Like most raunchy teen comedies, HTTM is about a few things:  partying, sex, drugs/alcohol, and friendship.  It also happens to be about a group of almost ne’er-do-wells striving to fix their past mistakes in what is best described as hypermasculine wish-fulfillment.  One of my favorite examples of this subgenre is American Pie (dirs. Paul and Chris Weitz; 1999), which on its surface is just another “teens trying to get laid” story, but upon closer inspection becomes a comedic critique of the subgenre’s tropes and an amusing tale of young men on the cusp of actual adulthood — mediated, of course, through a narrative primarily focused on sex.  It’s far from a perfect film, in part because it relies, at times, on too many of the cheap sexist gags that continue to plague raunchy teen comedies, but it is a film that, at its core, is about something beyond the simplistic “fucks and friends” stories that lazier raunchy teen comedies present.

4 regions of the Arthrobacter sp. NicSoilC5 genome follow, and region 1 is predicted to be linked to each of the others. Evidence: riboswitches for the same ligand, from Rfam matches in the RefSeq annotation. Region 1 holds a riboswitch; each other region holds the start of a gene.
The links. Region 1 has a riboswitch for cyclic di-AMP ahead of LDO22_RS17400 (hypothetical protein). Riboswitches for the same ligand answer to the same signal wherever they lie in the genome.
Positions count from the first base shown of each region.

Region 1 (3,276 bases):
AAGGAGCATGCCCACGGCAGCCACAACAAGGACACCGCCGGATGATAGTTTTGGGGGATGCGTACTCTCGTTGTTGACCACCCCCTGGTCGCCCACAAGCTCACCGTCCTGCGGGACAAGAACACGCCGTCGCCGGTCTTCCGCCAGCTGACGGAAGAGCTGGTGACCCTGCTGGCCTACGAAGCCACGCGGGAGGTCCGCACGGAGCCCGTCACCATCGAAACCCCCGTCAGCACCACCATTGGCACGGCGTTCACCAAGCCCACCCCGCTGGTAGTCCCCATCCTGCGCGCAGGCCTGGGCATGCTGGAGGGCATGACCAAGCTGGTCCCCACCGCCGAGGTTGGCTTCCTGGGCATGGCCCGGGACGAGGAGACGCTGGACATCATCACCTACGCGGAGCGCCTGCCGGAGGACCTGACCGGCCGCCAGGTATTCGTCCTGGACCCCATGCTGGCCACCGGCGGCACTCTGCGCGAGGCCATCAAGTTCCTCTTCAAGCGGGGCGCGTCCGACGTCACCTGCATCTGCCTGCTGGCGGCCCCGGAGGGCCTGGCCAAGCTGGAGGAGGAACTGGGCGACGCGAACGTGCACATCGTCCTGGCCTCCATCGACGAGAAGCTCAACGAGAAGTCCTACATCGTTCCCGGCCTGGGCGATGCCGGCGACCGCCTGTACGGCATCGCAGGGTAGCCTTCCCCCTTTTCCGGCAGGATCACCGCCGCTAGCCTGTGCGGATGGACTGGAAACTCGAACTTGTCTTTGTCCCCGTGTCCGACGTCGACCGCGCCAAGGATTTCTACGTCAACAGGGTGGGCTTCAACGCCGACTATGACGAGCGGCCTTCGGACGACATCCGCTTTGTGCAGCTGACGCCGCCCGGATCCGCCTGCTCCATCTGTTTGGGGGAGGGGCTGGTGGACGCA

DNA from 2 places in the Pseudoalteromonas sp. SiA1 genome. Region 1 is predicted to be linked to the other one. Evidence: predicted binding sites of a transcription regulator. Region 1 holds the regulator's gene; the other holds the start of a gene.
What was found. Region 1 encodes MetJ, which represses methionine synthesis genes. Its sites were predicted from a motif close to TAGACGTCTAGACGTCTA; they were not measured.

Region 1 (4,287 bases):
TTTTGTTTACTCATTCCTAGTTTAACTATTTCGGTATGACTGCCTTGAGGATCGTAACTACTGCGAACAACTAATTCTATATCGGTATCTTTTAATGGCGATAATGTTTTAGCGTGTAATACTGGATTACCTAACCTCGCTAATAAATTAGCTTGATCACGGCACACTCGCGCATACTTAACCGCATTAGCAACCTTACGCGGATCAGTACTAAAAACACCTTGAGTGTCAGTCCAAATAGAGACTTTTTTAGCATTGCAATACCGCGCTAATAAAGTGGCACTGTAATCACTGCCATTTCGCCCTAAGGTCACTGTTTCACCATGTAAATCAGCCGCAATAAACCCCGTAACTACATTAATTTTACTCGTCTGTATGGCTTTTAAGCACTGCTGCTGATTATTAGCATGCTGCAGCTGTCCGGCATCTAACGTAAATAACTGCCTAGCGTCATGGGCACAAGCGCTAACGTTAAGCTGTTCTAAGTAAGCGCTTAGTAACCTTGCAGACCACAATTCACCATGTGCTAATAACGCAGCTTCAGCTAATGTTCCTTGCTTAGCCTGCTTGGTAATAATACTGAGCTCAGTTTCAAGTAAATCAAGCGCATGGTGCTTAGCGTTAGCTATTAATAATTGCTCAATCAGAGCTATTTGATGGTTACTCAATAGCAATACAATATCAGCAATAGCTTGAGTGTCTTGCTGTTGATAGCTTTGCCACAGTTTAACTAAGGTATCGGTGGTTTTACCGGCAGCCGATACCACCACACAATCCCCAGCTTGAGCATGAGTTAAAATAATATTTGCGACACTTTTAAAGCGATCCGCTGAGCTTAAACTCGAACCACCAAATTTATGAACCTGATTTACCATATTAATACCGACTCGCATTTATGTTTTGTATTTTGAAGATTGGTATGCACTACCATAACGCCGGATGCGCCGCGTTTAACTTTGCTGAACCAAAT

HTTM’s narrative, however, is exhausting primarily because it is so unlike American Pie in its vulgarity.  Where American Pie attempts at a correction of its high school dickery by making most of its characters realize the absurdity of an anti-virginity pledge, HTTM flips everything in the other direction by trying to convince us that the only real answer to the world’s problems is for the sex-crazed, drug-addled, lazy troublemaker to have unprotected sex with his friend’s sister.  It doesn’t temper its vulgarity to support its narrative of friendship, either; it relishes in the excess of its validated crude “hero.”  Lou repeatedly cries out “semen” and other vulgarities as he knowingly impregnates Adam’s sister, all so we can watch Adam cringe, as we rightfully should, at what is happening.  It is a film awash in its own bodily fluids, unsure how to paddle out of the kiddy pool.  Every crude act, mistake, and horror is validated in this film as appropriate male behavior.